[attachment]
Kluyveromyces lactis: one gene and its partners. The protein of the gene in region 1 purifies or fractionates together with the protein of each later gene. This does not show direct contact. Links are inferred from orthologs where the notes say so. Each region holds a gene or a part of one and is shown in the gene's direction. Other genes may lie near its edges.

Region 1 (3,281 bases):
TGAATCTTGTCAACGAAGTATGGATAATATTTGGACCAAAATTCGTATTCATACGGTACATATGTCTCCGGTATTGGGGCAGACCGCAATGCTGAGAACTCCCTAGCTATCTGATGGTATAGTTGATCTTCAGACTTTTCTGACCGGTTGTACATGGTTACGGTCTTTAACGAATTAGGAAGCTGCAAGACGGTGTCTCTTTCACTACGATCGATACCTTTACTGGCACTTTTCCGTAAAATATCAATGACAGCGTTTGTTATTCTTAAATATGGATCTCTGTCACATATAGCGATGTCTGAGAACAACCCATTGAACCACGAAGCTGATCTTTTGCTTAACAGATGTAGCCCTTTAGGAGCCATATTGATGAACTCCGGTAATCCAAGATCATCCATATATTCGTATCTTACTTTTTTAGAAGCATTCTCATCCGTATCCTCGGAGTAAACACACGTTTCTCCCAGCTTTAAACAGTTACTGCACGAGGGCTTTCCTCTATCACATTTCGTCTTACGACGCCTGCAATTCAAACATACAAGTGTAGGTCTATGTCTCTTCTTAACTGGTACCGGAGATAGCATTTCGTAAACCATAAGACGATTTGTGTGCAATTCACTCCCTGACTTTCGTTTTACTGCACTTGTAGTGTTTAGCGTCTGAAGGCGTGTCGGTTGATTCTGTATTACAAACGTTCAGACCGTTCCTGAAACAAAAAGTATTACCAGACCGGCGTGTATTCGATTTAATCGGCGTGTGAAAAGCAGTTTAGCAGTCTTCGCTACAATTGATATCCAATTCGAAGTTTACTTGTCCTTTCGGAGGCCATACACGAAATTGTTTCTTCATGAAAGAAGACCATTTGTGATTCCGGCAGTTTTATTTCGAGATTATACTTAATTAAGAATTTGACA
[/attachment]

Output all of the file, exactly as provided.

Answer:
Kluyveromyces lactis: one gene and its partners. The protein of the gene in region 1 purifies or fractionates together with the protein of each later gene. This does not show direct contact. Links are inferred from orthologs where the notes say so. Each region holds a gene or a part of one and is shown in the gene's direction. Other genes may lie near its edges.

Region 1 (3,281 bases):
TGAATCTTGTCAACGAAGTATGGATAATATTTGGACCAAAATTCGTATTCATACGGTACATATGTCTCCGGTATTGGGGCAGACCGCAATGCTGAGAACTCCCTAGCTATCTGATGGTATAGTTGATCTTCAGACTTTTCTGACCGGTTGTACATGGTTACGGTCTTTAACGAATTAGGAAGCTGCAAGACGGTGTCTCTTTCACTACGATCGATACCTTTACTGGCACTTTTCCGTAAAATATCAATGACAGCGTTTGTTATTCTTAAATATGGATCTCTGTCACATATAGCGATGTCTGAGAACAACCCATTGAACCACGAAGCTGATCTTTTGCTTAACAGATGTAGCCCTTTAGGAGCCATATTGATGAACTCCGGTAATCCAAGATCATCCATATATTCGTATCTTACTTTTTTAGAAGCATTCTCATCCGTATCCTCGGAGTAAACACACGTTTCTCCCAGCTTTAAACAGTTACTGCACGAGGGCTTTCCTCTATCACATTTCGTCTTACGACGCCTGCAATTCAAACATACAAGTGTAGGTCTATGTCTCTTCTTAACTGGTACCGGAGATAGCATTTCGTAAACCATAAGACGATTTGTGTGCAATTCACTCCCTGACTTTCGTTTTACTGCACTTGTAGTGTTTAGCGTCTGAAGGCGTGTCGGTTGATTCTGTATTACAAACGTTCAGACCGTTCCTGAAACAAAAAGTATTACCAGACCGGCGTGTATTCGATTTAATCGGCGTGTGAAAAGCAGTTTAGCAGTCTTCGCTACAATTGATATCCAATTCGAAGTTTACTTGTCCTTTCGGAGGCCATACACGAAATTGTTTCTTCATGAAAGAAGACCATTTGTGATTCCGGCAGTTTTATTTCGAGATTATACTTAATTAAGAATTTGACA